biclaR is an online tool for the design and assessment of different scenarios of the cycling network models in the Lisbon metropolitan area (LMA). This project, developed by Rosa Félix and Filipe Moura, researchers at CERIS – Civil Engineering Research and Innovation for Sustainability, in collaboration with the University of Leeds, was promoted by Transportes Metropolitanos de Lisboa.
Using the map available on the platform it is possible to know the percentage of cycling trips, by municipality, as well as the existing and planned cycling network in 2022. biclaR indicates in which streets and avenues the construction of bike lanes may lead to a greater replacement of car trips to by increasing bike trips. Once it is a public access tool the results can be exported for analysis.
Thus, decision makers get information for “planning and investment in cycling infrastructure in order to achieve the goals of the National Strategy for Active Cycling Mobility (ENMAC). According to the ENMAC, “4% and 10% of all trips should be made by bicycle in 2025 and 2030, respectively”, explain the researchers.
To achieve the goals of 4% and 10% of bike trips in the LMA, “efforts should be made to increase from the current 25,000 to 212,000 and 530,000 daily bike trips, in 2025 and 2030 respectively,” they said. The great potential will be in bike trips of up to 5km or 10km.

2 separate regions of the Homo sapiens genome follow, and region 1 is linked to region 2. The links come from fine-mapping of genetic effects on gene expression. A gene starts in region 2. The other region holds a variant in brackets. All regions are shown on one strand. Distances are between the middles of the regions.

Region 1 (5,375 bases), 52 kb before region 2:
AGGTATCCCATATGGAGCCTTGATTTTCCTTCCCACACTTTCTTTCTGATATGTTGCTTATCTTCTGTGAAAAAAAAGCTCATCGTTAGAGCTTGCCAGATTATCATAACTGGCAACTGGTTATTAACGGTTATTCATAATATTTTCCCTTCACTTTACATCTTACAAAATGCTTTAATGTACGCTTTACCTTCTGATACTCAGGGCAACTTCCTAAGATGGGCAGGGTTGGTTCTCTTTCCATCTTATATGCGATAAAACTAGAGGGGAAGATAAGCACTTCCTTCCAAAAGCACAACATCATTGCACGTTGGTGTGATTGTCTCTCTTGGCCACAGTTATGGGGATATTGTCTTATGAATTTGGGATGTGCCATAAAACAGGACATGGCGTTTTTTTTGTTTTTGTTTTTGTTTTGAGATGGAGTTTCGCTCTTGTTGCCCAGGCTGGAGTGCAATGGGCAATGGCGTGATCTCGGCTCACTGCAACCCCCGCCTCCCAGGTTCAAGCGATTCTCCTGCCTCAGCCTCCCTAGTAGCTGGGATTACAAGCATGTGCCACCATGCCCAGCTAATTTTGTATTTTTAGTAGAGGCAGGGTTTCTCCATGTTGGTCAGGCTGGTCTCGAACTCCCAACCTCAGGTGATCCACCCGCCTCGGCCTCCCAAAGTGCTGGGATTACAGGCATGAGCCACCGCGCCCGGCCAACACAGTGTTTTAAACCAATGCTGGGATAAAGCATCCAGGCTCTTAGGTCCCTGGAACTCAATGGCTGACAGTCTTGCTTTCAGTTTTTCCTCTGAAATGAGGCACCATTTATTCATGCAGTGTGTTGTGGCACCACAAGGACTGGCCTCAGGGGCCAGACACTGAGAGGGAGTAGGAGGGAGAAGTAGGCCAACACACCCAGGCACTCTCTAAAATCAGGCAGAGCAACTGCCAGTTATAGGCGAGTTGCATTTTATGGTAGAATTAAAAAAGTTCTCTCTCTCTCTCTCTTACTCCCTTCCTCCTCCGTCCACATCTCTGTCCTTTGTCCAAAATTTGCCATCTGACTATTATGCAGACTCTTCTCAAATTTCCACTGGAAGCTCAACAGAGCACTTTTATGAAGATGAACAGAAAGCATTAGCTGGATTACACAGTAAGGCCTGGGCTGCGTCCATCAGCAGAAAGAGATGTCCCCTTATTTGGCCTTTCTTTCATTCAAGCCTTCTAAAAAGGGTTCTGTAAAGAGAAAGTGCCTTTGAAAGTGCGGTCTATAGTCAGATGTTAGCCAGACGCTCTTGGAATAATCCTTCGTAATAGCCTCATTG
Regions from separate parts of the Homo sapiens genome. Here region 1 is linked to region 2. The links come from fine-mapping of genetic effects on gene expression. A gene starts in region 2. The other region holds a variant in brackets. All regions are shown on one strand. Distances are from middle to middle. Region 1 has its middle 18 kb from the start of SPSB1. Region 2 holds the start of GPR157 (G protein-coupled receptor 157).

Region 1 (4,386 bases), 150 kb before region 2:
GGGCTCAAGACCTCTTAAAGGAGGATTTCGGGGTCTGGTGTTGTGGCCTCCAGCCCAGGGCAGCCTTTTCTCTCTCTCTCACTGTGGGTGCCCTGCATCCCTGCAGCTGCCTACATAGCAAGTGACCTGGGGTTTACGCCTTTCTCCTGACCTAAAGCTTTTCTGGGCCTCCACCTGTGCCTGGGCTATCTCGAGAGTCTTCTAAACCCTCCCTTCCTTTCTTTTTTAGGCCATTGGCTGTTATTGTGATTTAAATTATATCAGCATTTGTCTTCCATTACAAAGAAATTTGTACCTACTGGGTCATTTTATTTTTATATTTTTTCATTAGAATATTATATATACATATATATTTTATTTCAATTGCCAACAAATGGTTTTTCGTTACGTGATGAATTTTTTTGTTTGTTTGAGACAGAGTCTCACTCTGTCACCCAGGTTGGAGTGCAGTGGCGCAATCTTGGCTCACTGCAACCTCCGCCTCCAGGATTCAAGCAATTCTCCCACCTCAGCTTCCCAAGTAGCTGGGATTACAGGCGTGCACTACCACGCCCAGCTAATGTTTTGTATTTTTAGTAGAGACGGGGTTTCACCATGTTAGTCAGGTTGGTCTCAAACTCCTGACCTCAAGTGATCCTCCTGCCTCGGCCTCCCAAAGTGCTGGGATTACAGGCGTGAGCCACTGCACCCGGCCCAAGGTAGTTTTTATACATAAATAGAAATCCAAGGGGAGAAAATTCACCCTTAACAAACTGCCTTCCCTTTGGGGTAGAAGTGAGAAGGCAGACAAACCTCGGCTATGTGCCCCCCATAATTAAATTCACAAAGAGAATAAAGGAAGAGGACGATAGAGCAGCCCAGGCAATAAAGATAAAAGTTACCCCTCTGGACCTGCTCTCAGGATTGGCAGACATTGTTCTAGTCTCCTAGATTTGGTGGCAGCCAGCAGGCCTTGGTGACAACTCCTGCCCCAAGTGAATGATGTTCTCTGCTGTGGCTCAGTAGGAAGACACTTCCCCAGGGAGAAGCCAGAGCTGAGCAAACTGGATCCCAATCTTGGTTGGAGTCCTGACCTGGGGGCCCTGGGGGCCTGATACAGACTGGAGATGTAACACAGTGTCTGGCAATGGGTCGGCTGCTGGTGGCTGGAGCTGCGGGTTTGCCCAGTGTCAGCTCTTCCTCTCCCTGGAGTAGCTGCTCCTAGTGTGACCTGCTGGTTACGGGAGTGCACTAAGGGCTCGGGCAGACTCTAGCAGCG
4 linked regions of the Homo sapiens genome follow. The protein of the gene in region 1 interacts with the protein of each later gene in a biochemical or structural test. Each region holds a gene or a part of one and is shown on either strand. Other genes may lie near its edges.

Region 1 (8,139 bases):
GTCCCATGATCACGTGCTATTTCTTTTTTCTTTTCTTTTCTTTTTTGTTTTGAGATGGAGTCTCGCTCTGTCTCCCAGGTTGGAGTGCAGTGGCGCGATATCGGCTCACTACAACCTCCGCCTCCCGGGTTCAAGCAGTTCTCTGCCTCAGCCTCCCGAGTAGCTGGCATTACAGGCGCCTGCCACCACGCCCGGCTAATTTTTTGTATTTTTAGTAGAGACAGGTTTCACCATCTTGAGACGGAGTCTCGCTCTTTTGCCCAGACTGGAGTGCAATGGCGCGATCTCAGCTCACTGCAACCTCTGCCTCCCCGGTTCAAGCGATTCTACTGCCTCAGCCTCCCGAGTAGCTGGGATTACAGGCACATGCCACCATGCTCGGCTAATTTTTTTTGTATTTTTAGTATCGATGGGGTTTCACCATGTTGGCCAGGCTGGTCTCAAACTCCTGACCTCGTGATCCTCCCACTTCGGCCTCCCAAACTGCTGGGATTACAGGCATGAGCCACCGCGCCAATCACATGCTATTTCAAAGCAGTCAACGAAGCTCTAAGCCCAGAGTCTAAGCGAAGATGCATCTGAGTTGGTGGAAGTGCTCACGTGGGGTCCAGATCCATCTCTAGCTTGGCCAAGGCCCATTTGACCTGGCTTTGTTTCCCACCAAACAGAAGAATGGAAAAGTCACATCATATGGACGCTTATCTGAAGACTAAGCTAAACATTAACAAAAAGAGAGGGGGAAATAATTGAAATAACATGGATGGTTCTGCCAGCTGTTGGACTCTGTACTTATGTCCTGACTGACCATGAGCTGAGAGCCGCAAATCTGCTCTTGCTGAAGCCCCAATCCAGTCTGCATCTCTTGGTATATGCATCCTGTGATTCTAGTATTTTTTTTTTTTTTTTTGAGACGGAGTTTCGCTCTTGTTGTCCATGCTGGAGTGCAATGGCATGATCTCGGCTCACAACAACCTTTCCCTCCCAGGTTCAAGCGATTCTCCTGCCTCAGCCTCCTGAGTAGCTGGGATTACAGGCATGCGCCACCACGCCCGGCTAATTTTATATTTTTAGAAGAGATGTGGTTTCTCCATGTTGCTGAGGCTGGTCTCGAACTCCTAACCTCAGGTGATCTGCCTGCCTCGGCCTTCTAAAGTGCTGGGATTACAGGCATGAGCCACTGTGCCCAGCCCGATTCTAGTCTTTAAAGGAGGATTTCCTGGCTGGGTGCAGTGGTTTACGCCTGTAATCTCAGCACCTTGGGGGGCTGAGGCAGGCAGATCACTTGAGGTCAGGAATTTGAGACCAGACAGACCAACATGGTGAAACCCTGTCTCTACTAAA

Replacing car trips by increasing bike and public transport could be a reduction of 14 thousand tons of carbon dioxide per year. In addition, the social and environmental benefits are estimated at 225 million euros over 10 years, the researchers say.
The long-term benefits, in tonnes of carbon dioxide avoided annually, of swapping cars for bikes, and the monetisation of socio-environmental impacts are also an output of this tool. On the other hand, citizens can access information about the existing and planned network and analyse data as they wish with the information provided.
In order to create biclaR, the researchers developed a travel dispersal algorithm within a specific area, in partnership with the Institute for Transport Studies (University of Leeds). It was necessary to establish a method for estimating trips, in addition to public transport, and to estimate the environmental and social impacts of replacing car trips with bike trips.